Wednesday 23rd May 1934
Clyde Champion Barrow and Bonnie Parker were shot to death by Texas and Louisiana state police officers as they attempted to escape apprehension in a stolen 1934 Ford V-8 near Bienville Parish, Louisiana. Bonnie and Clyde met in Texas in 1930 while the 19-year-old Bonnie was working in a bar. At the time, Bonnie was married to an imprisoned murderer. Soon after the two met, Clyde was arrested for burglary and sent to prison. Bonnie smuggled a pistol into the prison, and Clyde broke out. Over the course of their crime spree together, Bonnie and Clyde were believed to have committed 13 murders and several robberies and burglaries. For over two years, the couple evaded local police officers in rural counties of Texas, Louisiana, and New Mexico. Not until the FBI, then called the Bureau of Investigation, became involved in the case did law-enforcement officials gain ground on Bonnie and Clyde.
The Bureau of Investigation, curiously enough, could only investigate the two on the grounds of the National Motor Vehicle Act, which stipulated that federal agents had jurisdiction to pursue suspects accused of interstate transportation of a stolen automobile. Investigators initially traced a stolen vehicle to the house of Clyde Barrow’s aunt. As officers stepped up the pressure to catch Bonnie and Clyde, the well-armed couple went about adding to their own firepower. They were joined by Clyde’s brother, Buck Barrow, along with his wife. Later they were joined by escaped murderer Raymond Hamilton. In the spring of 1934, following tireless investigations, federal agents traced the gang to a remote county in Southwest Louisiana. A certain Methvin family was said to have been aiding and abetting the Bonnie-and-Clyde gang for over a year.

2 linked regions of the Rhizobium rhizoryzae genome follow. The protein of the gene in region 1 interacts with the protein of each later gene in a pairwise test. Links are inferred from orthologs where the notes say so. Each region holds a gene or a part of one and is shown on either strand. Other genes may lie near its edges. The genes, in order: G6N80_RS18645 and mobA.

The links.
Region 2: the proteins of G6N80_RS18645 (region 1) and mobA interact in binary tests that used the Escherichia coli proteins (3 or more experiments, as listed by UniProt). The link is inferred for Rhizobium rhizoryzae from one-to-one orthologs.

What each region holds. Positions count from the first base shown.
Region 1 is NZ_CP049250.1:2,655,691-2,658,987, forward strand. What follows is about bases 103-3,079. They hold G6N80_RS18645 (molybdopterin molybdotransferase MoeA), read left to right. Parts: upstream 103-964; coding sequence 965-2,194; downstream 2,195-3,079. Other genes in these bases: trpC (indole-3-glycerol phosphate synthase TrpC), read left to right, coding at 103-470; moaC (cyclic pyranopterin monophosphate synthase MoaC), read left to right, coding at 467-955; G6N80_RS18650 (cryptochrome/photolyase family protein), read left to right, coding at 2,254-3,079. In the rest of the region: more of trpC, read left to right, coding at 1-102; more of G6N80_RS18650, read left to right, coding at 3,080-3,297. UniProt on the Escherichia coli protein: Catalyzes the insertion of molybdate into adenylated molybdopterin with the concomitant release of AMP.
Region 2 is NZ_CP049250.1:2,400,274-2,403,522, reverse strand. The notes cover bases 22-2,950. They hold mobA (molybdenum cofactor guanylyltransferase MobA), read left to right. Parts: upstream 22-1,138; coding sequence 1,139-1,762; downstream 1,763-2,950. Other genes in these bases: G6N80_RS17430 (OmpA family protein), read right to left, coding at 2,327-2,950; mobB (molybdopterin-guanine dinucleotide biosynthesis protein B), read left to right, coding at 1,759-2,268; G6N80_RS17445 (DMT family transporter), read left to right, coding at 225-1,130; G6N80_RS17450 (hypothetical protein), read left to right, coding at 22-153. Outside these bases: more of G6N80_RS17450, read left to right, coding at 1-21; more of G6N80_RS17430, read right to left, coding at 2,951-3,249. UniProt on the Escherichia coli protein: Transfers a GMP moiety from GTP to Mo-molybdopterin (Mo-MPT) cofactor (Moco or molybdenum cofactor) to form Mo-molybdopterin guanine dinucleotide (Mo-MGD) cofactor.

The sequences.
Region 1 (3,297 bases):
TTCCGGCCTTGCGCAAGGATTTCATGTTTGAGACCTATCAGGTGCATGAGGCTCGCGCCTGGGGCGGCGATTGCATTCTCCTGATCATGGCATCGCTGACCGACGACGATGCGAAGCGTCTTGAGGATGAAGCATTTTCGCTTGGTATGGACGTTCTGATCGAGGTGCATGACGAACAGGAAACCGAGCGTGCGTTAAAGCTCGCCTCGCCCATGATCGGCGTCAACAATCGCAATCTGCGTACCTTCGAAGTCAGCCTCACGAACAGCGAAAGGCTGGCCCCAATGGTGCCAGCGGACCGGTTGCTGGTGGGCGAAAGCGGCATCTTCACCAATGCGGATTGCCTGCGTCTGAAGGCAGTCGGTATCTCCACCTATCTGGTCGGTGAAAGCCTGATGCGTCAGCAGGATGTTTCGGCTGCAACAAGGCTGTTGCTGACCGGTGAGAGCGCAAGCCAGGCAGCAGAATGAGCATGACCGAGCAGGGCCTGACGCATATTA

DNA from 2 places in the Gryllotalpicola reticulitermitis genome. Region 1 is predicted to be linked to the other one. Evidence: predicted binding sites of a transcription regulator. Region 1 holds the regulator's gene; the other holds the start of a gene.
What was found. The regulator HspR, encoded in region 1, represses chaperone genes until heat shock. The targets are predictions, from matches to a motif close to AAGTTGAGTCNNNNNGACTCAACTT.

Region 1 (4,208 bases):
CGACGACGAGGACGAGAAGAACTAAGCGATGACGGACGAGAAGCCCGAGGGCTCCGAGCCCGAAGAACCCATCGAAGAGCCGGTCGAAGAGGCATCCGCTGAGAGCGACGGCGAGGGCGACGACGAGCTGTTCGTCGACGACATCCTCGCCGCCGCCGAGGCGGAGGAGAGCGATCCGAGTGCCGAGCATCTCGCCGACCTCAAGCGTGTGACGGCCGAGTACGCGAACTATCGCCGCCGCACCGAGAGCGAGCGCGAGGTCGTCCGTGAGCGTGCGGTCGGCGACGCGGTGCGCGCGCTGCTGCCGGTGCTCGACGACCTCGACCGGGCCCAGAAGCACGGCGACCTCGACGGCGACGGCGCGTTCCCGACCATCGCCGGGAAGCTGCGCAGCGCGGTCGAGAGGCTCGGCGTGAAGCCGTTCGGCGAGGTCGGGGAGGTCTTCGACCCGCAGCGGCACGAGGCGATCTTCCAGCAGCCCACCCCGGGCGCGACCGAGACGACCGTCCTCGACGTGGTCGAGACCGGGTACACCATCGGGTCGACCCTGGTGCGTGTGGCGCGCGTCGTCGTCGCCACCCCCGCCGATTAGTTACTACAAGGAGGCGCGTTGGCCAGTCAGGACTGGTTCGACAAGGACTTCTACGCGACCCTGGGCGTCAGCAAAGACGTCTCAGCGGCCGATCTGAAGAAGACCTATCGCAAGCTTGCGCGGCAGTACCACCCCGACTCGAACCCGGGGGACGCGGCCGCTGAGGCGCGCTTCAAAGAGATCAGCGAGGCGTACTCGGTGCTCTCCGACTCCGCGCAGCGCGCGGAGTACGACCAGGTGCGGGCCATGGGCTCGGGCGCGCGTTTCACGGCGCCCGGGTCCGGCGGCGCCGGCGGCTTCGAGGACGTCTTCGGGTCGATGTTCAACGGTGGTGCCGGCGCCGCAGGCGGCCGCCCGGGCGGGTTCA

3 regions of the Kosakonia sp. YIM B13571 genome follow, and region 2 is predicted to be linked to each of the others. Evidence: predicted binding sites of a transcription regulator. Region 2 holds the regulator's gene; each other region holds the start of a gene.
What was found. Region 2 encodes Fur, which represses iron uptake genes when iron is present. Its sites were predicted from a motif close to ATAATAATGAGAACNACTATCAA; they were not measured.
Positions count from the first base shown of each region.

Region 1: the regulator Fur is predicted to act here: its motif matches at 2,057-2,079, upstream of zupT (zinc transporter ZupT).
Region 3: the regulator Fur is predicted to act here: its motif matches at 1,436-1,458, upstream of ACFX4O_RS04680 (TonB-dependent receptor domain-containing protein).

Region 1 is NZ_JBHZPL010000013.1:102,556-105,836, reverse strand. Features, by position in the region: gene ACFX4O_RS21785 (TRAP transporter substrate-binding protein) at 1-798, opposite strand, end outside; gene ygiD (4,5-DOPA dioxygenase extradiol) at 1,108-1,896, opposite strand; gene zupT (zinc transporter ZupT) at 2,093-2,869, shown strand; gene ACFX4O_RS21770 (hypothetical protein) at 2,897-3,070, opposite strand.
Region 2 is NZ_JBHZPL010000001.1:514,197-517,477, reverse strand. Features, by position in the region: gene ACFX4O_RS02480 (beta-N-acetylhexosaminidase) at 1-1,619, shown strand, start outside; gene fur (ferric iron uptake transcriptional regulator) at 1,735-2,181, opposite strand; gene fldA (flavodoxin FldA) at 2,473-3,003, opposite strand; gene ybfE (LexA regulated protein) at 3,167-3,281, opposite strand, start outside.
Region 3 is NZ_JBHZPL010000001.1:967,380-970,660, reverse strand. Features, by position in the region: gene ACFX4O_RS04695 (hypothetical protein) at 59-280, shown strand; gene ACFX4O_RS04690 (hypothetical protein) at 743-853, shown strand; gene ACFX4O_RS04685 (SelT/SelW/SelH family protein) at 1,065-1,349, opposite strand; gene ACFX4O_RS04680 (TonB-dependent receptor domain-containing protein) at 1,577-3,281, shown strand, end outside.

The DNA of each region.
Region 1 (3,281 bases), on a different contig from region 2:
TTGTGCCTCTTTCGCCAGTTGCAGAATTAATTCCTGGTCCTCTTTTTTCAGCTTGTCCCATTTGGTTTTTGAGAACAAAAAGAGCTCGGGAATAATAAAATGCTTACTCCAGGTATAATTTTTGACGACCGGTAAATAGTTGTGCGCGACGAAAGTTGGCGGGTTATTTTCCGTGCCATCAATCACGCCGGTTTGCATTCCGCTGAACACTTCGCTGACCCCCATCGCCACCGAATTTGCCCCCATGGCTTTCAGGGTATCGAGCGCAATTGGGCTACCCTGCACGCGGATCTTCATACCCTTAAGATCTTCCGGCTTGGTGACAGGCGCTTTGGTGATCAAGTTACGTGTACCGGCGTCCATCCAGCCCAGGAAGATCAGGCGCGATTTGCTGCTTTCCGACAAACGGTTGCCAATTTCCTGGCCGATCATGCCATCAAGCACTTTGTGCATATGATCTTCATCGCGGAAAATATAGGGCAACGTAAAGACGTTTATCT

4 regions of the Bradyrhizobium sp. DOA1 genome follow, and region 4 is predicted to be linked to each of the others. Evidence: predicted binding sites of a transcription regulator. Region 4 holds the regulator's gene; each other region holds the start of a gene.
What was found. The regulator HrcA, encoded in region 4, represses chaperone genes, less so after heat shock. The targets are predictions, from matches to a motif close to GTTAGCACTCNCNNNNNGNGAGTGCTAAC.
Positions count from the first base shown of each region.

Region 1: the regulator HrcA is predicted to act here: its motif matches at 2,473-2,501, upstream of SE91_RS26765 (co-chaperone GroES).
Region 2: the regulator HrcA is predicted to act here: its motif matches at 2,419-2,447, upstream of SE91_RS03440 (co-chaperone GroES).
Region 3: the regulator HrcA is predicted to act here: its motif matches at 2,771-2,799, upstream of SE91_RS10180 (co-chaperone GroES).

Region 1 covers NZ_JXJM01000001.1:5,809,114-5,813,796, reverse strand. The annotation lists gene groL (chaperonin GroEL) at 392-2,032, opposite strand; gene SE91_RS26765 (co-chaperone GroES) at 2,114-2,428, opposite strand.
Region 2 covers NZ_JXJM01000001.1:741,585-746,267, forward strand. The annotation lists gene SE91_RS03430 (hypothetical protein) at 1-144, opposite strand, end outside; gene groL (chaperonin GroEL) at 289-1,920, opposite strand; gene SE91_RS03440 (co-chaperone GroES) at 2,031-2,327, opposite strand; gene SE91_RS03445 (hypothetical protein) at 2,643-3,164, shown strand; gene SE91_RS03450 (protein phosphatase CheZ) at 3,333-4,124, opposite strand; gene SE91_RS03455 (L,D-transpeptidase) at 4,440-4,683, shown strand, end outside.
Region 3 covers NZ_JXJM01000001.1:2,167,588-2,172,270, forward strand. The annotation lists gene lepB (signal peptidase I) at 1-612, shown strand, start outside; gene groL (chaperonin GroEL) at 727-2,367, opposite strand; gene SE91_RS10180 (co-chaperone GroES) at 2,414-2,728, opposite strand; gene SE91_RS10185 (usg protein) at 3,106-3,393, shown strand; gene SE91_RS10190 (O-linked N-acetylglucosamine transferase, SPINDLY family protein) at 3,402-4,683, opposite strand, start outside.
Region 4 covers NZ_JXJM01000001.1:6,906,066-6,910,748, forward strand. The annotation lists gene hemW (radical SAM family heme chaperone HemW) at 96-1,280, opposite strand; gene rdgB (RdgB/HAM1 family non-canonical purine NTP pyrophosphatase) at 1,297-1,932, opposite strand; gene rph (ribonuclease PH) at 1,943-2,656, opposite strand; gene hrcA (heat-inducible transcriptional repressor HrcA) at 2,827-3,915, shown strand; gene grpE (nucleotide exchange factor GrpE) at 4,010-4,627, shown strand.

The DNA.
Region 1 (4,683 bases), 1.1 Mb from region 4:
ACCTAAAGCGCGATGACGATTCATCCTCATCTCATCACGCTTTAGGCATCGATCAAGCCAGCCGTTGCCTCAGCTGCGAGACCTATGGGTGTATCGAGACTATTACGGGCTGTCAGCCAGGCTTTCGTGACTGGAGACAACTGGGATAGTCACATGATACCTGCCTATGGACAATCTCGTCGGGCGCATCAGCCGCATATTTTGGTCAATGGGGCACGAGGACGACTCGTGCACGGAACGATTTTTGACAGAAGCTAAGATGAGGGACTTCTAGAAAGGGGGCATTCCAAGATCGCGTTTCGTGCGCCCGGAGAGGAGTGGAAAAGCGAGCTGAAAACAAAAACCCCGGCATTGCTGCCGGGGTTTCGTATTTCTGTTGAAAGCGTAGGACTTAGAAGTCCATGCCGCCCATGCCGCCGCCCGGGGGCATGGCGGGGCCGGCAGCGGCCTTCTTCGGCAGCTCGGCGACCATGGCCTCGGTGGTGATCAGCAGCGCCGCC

It was learned that Bonnie and Clyde, along with some of the Methvins, had staged a party at Black Lake, Louisiana, on the night of May 21. Two days later, just before dawn, a posse of police officers from Texas and Louisiana, including Texas Ranger Frank Hamer, laid an ambush for Bonnie and Clyde along the highway near Sailes, Louisiana. In the early morning, Bonnie and Clyde appeared in their automobile. The officers reported that the couple attempted to flee, but more likely, owing to the fact that Bonnie and Clyde had killed five policemen, the posse opened fire without warning. For two minutes, deputies showered the car with bullets. Both Bonnie and Clyde were killed in the barrage. Their bullet-riddled 1934 Ford later became a valuable collectible. Bonnie and Clyde gained a place in popular mythology as dustbowl Robin Hoods.
The 1967 film Bonnie and Clyde, starring Warren Beatty as Clyde and Faye Dunaway as Bonnie, portrayed a charming and irreverent pair who took their game too far. Examination of the couple’s past, as well as an examination of their victims, shows that Bonnie and Clyde were more likely carefree killers. Their popularity owed to the mistrust of the authorities of the Dustbowl during the Depression era, and to the couple’s uncanny ability to elude the police for over two years.